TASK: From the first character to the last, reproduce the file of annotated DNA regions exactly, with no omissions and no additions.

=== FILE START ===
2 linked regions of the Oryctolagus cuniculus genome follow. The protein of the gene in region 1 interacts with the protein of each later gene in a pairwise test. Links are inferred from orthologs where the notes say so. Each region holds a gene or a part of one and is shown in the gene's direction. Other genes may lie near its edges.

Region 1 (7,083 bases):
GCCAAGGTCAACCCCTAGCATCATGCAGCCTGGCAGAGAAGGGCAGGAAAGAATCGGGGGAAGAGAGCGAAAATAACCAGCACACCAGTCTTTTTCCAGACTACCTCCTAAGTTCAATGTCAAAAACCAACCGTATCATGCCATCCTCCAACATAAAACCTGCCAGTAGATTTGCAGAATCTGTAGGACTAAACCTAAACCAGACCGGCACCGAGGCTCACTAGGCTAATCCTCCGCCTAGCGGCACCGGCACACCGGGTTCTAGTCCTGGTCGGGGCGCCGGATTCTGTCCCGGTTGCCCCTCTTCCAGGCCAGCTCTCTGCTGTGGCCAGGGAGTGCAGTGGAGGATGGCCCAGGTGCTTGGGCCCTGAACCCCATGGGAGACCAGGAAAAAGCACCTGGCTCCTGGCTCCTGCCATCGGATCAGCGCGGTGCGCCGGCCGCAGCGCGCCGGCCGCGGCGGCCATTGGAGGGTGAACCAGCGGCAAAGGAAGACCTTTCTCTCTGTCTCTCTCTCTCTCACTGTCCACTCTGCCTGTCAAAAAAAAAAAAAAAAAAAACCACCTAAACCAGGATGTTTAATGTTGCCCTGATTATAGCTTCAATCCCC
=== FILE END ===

2 linked regions of the Oryctolagus cuniculus genome follow. The protein of the gene in region 1 interacts with the protein of each later gene in a pairwise test. Links are inferred from orthologs where the notes say so. Each region holds a gene or a part of one and is shown in the gene's direction. Other genes may lie near its edges.

Region 1 (7,083 bases):
GCCAAGGTCAACCCCTAGCATCATGCAGCCTGGCAGAGAAGGGCAGGAAAGAATCGGGGGAAGAGAGCGAAAATAACCAGCACACCAGTCTTTTTCCAGACTACCTCCTAAGTTCAATGTCAAAAACCAACCGTATCATGCCATCCTCCAACATAAAACCTGCCAGTAGATTTGCAGAATCTGTAGGACTAAACCTAAACCAGACCGGCACCGAGGCTCACTAGGCTAATCCTCCGCCTAGCGGCACCGGCACACCGGGTTCTAGTCCTGGTCGGGGCGCCGGATTCTGTCCCGGTTGCCCCTCTTCCAGGCCAGCTCTCTGCTGTGGCCAGGGAGTGCAGTGGAGGATGGCCCAGGTGCTTGGGCCCTGAACCCCATGGGAGACCAGGAAAAAGCACCTGGCTCCTGGCTCCTGCCATCGGATCAGCGCGGTGCGCCGGCCGCAGCGCGCCGGCCGCGGCGGCCATTGGAGGGTGAACCAGCGGCAAAGGAAGACCTTTCTCTCTGTCTCTCTCTCTCTCACTGTCCACTCTGCCTGTCAAAAAAAAAAAAAAAAAAAACCACCTAAACCAGGATGTTTAATGTTGCCCTGATTATAGCTTCAATCCCC